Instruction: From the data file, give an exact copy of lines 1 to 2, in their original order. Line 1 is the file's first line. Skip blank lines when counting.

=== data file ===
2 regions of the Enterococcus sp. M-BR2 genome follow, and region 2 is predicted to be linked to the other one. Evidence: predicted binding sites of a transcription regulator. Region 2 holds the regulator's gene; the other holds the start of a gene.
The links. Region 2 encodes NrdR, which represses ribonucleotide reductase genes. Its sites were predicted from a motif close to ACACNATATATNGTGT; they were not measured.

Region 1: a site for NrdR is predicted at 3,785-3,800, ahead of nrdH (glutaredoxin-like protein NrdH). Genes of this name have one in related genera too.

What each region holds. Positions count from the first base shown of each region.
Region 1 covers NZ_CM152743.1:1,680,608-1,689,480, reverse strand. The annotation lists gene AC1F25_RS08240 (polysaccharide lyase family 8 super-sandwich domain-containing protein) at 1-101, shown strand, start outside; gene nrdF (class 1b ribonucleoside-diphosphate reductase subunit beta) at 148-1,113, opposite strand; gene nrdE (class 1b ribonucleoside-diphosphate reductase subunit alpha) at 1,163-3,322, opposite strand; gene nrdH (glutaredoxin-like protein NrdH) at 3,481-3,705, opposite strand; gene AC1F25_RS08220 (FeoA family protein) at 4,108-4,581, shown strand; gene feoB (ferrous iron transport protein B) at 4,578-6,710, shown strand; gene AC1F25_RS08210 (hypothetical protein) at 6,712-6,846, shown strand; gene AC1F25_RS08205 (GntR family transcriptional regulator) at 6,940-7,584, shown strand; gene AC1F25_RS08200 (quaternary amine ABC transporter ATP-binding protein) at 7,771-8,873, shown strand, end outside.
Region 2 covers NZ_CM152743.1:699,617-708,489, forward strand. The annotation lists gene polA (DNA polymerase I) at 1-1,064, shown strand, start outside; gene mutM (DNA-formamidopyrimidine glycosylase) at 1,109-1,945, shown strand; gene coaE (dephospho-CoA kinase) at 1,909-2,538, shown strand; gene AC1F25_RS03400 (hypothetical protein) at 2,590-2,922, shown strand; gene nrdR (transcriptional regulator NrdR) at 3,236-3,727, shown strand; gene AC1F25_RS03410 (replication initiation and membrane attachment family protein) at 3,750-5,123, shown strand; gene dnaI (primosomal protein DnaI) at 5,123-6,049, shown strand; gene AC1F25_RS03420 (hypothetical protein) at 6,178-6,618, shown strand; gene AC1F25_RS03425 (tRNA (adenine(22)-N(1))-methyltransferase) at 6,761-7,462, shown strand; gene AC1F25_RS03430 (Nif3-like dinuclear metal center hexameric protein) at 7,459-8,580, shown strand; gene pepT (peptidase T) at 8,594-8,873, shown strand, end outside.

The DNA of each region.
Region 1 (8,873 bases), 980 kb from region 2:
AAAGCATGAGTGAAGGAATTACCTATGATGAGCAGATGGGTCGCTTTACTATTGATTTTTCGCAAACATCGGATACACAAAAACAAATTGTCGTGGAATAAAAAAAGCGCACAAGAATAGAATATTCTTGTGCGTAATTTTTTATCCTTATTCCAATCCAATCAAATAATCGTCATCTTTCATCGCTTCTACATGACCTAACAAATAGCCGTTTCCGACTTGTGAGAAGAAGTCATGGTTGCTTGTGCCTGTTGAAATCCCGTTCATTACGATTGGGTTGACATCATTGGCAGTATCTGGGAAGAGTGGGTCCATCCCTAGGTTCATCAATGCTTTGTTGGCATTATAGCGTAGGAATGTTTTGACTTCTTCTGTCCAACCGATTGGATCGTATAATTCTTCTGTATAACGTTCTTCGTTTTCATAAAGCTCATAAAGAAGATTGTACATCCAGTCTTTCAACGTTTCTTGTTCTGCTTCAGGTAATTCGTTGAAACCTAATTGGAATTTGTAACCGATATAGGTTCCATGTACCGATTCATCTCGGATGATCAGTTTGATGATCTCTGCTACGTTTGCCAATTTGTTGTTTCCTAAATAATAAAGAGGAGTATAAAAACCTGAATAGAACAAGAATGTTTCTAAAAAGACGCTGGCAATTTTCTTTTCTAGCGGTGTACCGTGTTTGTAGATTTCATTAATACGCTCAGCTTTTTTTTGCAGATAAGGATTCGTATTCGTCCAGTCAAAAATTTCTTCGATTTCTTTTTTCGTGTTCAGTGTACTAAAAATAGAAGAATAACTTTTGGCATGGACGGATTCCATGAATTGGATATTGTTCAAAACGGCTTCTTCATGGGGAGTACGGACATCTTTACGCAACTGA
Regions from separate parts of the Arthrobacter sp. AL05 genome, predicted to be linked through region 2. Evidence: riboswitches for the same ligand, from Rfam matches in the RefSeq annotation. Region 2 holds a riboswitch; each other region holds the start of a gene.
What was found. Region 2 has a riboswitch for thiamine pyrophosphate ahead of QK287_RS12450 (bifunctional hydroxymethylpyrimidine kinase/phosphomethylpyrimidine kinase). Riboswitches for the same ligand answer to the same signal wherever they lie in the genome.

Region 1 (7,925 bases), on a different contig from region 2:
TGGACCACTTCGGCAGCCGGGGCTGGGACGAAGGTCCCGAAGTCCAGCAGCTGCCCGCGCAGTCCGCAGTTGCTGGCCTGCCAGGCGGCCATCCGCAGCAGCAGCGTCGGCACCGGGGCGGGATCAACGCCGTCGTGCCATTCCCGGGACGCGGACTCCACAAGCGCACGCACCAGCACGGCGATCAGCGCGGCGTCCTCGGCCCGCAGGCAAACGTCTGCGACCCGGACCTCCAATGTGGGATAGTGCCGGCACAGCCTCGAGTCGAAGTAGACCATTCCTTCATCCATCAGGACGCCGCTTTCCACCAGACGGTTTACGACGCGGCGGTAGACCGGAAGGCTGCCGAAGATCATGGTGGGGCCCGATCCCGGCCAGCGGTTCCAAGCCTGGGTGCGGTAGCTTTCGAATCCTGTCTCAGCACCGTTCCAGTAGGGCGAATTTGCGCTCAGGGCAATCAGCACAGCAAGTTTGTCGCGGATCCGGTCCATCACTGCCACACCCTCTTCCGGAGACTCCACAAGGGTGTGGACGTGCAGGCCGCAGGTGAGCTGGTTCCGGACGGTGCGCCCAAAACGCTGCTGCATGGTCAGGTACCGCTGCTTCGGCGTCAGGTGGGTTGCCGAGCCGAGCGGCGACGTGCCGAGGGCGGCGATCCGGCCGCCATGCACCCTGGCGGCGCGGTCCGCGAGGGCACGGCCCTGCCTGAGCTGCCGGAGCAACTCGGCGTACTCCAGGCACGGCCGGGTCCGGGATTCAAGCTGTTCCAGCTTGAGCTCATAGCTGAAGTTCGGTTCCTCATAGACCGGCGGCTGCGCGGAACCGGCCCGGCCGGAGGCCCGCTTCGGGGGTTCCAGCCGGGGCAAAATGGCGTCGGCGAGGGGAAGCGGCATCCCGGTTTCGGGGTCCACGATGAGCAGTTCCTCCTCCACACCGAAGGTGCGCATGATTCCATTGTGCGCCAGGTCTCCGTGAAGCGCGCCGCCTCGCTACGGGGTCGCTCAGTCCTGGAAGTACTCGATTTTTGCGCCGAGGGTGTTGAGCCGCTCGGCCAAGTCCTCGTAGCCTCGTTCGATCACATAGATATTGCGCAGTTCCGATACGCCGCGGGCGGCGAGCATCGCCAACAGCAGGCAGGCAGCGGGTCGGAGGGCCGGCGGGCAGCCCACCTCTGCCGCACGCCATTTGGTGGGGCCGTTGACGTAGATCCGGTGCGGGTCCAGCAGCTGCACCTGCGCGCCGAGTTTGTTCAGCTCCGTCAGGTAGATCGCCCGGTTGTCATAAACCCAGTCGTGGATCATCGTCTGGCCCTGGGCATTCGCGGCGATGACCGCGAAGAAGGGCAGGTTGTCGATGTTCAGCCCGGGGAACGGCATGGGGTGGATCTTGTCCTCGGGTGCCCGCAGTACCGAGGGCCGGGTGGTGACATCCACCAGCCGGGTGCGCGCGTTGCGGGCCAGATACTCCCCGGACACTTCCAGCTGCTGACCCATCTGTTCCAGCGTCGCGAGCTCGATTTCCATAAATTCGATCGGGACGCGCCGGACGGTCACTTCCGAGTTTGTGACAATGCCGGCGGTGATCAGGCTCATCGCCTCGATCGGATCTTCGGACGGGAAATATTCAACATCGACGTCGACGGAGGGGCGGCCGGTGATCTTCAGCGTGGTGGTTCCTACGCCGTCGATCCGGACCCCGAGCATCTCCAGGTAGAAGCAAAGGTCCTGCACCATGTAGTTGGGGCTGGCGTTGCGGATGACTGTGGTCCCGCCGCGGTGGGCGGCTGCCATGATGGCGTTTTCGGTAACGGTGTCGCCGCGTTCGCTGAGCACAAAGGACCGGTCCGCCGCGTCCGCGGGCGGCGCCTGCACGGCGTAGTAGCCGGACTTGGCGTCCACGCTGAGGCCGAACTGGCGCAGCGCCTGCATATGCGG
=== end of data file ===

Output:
2 regions of the Enterococcus sp. M-BR2 genome follow, and region 2 is predicted to be linked to the other one. Evidence: predicted binding sites of a transcription regulator. Region 2 holds the regulator's gene; the other holds the start of a gene.
The links. Region 2 encodes NrdR, which represses ribonucleotide reductase genes. Its sites were predicted from a motif close to ACACNATATATNGTGT; they were not measured.